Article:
MapGames: Dynamics of Change (Birmingham)Venue: Birmingham Museum & Art Gallery
Curators: Feng Boyi, Monica Piccioni (offiCina beijing), Rosario Scarpato (offiCina beijing), Varvara Sharova.
Date: 1st October 2008
Ai Weiwei, Bai Shuangquan-tozer pak [hk], Sarah Beddington [uk], Anna Boggon [uk], Chen Shaoxiong, David Cotterrell [uk], Andrea Gotti [italy], Guan Shi, Li Juchuan, Lin Yilin, Michael Najjar [germany], Perino & Vele [italy], Varvara Shavrova [russia/ireland], Tang Hui, Hugo Tillman [uk], Wang Jianwei, Wu Wenguang/Wen Hui, Yin Xiuzhen, Yuan Shun, Zhan Wang.
FROM BIRDS NEST TO BIRMINGHAM
Birmingham is the first city in the world outside Beijing to host the groundbreaking contemporary art and architecture exhibition Beijing Map Games, open to the public from the 18th October 2008 to the 4th January 2009.
Since winning the 2001 bid for hosting the 29th Olympic Games, Beijing has been the focus of continuous international attention. The face of the city has been changing dramatically, with futuristic high-rises replacing old courtyard houses (siheyuan) and traditional ‘hutong’ neighbourhoods giving way to high-tech shopping centres, multi-storey car parks and new roads.
With dramatic changes happening almost overnight, the city becomes an impossible and illusive entity, both exciting and exhausting for those who experience it. 24 Chinese and international artists and architects explore the dynamics of these changes, and in their multi-layered interpretations of the city map out Beijing’s past, present and future.
The show is one of the first in the UK to combine works by both Chinese and international artists and architects. Many of the works have been specially commissioned for the exhibition, which explores the role of the map within the rapidly expanding urban metropolis that is Beijing.
The works that shape the content of the show are above all individual statements of every artist and architect’s personality and aesthetics. Marcella Campa + Duliao Studio rethink the identity of the city; Tang Hui investigates the interference between private and public space, self and architectural language and its icons.
Some artists invite the viewer to participate in the game and interact with their work in progress, (Wang Hui, Hugo Tillman) or involve the global web community in the map game (Chen Shaoxiong). Others urge the audiences to see beyond the norm, to distinguish the alternative side of things whilst trying to decode the authentic (Anna Boggon, Ma Qingyun of Mada Spam: his ‘From Eclipse to Olympics’ is a looped video projection that is inspired by the total solar eclipse that China experienced on 1st August this year and the following Beijing Olympic Games).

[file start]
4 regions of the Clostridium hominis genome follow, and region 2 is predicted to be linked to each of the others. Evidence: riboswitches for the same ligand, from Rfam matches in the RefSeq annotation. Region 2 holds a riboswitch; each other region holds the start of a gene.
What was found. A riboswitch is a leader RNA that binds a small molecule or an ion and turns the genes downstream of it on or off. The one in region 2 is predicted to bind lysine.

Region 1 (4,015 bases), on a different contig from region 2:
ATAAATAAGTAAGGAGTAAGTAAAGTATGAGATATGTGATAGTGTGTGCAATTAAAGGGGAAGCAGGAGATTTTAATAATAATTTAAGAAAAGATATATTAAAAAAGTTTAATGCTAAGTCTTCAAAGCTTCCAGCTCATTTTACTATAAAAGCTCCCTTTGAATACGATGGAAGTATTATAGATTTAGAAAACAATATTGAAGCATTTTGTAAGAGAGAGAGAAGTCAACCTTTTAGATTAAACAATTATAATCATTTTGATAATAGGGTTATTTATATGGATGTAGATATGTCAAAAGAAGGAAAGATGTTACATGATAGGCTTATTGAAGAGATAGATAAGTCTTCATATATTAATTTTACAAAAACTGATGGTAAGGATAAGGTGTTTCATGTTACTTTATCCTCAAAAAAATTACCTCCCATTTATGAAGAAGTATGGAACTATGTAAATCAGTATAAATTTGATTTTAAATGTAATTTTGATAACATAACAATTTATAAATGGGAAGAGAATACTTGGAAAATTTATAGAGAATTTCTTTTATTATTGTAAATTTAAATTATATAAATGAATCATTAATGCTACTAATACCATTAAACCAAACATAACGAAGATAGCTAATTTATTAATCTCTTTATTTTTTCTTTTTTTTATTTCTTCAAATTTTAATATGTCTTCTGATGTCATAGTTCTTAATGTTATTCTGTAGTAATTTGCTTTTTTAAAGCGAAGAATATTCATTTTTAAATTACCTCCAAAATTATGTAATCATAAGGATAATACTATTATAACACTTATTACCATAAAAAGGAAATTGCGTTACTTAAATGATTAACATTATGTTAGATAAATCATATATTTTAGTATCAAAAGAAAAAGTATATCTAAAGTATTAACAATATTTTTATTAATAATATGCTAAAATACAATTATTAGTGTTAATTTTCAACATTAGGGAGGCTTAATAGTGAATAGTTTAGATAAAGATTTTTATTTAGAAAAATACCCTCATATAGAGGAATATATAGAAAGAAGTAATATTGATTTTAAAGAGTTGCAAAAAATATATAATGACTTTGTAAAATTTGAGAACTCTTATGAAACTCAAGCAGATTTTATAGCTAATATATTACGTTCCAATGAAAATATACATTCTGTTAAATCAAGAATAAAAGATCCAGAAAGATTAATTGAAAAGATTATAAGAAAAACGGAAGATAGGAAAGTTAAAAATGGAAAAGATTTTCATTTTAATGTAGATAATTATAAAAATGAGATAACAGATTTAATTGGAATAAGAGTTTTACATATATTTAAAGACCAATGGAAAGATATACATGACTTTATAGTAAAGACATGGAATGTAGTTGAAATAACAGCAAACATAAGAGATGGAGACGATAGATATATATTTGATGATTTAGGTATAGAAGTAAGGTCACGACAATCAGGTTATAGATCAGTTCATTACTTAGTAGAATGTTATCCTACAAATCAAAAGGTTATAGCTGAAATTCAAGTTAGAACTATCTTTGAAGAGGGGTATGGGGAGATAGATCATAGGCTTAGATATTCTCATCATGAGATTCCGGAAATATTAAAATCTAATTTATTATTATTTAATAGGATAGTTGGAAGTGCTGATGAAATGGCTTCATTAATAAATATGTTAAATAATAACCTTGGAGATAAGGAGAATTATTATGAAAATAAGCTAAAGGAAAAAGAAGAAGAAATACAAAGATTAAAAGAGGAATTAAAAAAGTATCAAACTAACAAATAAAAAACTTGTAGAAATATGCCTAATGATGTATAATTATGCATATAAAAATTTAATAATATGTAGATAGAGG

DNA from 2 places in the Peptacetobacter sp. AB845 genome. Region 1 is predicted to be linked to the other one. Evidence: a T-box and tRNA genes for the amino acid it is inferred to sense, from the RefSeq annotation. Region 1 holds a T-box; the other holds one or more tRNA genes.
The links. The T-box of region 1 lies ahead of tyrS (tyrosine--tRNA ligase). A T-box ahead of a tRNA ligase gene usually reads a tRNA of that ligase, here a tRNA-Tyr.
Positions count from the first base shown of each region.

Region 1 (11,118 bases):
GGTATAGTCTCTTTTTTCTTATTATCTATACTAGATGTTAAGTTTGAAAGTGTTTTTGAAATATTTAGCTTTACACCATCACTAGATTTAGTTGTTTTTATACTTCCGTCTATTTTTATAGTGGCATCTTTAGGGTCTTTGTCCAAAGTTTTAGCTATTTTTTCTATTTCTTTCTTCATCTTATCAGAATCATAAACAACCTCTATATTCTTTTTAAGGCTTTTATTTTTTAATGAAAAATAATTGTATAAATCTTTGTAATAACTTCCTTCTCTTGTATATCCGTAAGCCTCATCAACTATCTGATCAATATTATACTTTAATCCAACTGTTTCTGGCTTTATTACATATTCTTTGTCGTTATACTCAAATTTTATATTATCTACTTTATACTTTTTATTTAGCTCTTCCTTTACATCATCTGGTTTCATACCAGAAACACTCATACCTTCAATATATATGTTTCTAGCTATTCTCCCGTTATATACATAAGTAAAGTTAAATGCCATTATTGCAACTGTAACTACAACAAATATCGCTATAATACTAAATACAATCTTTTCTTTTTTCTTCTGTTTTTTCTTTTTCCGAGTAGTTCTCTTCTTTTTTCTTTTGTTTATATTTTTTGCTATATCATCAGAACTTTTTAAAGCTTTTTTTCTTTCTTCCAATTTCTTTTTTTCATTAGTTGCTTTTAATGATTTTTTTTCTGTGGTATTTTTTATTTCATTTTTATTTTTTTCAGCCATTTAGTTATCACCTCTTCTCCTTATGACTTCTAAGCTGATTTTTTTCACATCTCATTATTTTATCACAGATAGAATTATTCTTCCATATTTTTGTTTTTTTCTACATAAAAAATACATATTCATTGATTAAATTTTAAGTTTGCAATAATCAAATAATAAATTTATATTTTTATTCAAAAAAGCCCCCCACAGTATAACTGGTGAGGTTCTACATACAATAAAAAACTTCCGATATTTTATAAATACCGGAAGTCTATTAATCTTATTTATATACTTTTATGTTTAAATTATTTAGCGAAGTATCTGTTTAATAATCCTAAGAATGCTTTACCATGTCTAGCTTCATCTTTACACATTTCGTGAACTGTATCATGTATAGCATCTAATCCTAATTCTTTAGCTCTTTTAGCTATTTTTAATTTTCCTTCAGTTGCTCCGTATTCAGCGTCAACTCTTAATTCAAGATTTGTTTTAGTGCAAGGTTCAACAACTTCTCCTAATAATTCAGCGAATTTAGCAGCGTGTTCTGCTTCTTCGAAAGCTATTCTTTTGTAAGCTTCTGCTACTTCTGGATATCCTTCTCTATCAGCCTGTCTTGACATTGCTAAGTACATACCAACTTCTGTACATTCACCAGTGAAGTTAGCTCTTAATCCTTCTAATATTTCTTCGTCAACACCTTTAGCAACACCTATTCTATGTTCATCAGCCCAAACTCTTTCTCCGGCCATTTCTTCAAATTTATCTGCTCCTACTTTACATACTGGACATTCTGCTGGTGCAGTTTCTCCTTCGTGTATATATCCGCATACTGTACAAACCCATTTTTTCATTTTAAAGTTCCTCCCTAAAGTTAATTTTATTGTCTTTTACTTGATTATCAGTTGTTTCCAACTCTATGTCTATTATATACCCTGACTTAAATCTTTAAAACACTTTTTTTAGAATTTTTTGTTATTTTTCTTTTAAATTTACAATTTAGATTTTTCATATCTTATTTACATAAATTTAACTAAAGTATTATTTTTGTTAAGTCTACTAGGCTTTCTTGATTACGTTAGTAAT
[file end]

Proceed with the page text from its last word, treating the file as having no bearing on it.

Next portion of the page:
Some artists envision the future (Najjar’s E-topian city of bits) and disclose evolutionary urban planning perspectives that involve synergic participation of citizens (Winy Maas), investigate the critical interplay of old and new (Gotti, Cotterrell) and question the patterns of social awareness related to rural areas (Wu Wenguang). Other artists explore historic truths and untruths related to mapping. Varvara Shavrova’s drawing and painting installation traces the transformation of Beijing city over the centuries, and employs CIA declassified maps from 1970’s and 1980’s as a fossilised imprint of the city’s past that is still visible in the present. Ai Weiwei’s work - the artistic consultant for the design of the ‘Birds Nest’ Olympic Stadium, - is a video called ‘Beijing: The Second Ring’ which documents the two opposite views of traffic flow on 33 bridges along Beijing’s Second Ring. The film documents the historic aspects of the city, modern development, its nearly 13 million people, mass transport, and the urban reality that defines Beijing.
An interesting aspect is the acute observation of the city space when it stages itself as a theatrical setting and reveals the surreal aspects of existence. Sometimes this happens in non-places such as a highway (Wang Jianwei), a money-cashier machine (Sarah Beddington) or through a role-playing that brings again to the attention the issue of true and false, artificial and real (Lin Yilin). A deserted space with a floor covered with concrete also defines Yin Xiuzhen’s “Map”. This ‘map’ made of void and cement conveys a universal feeling of desolation associated not only with Beijing but also with all other urban wastelands scattered over the planet.
The environmental question is also an important thematic focus for other participants in Map Games. Ma Yansong advocates “green thinking” and proposes the installation of a green arterial line in the middle of Beijing city, thus freeing urban dwellers from alienating pollution and madding noise, and providing an escape from the city’s stifling every-day life. In the museum space all different fragments of the vast metropolis that have emerged out of the minds of all the map games players (the other invited artists are: Bai Shuangquan, Guan Shi, Li Juchuan, Perino&Vele, Yuan Shun) will come together into one lively, dynamic, thought provoking whole.
Beijing Map Games a curatorial and creative collaboration between independent curator Feng Boyi, Monica Piccioni and Rosario Scarpato (offiCina art project space co-founders) and artist Varvara Shavrova. The exhibition was first premiered at China Today Art Museum in Beijing in June 2008. Following the show in Birmingham, the exhibition will tour to the Terni Centre for Contemporary Art opificio Siri (CAoS, Italy) in February 2009.
The exhibition received support from six embassies in China (Germany, Ireland, Italy, Russia, The Netherlands and the United Kingdom). It received additional support from the following: the Italian Embassy Cultural Office, the Goethe Institute (China), the British Council and The Emperor Hotel.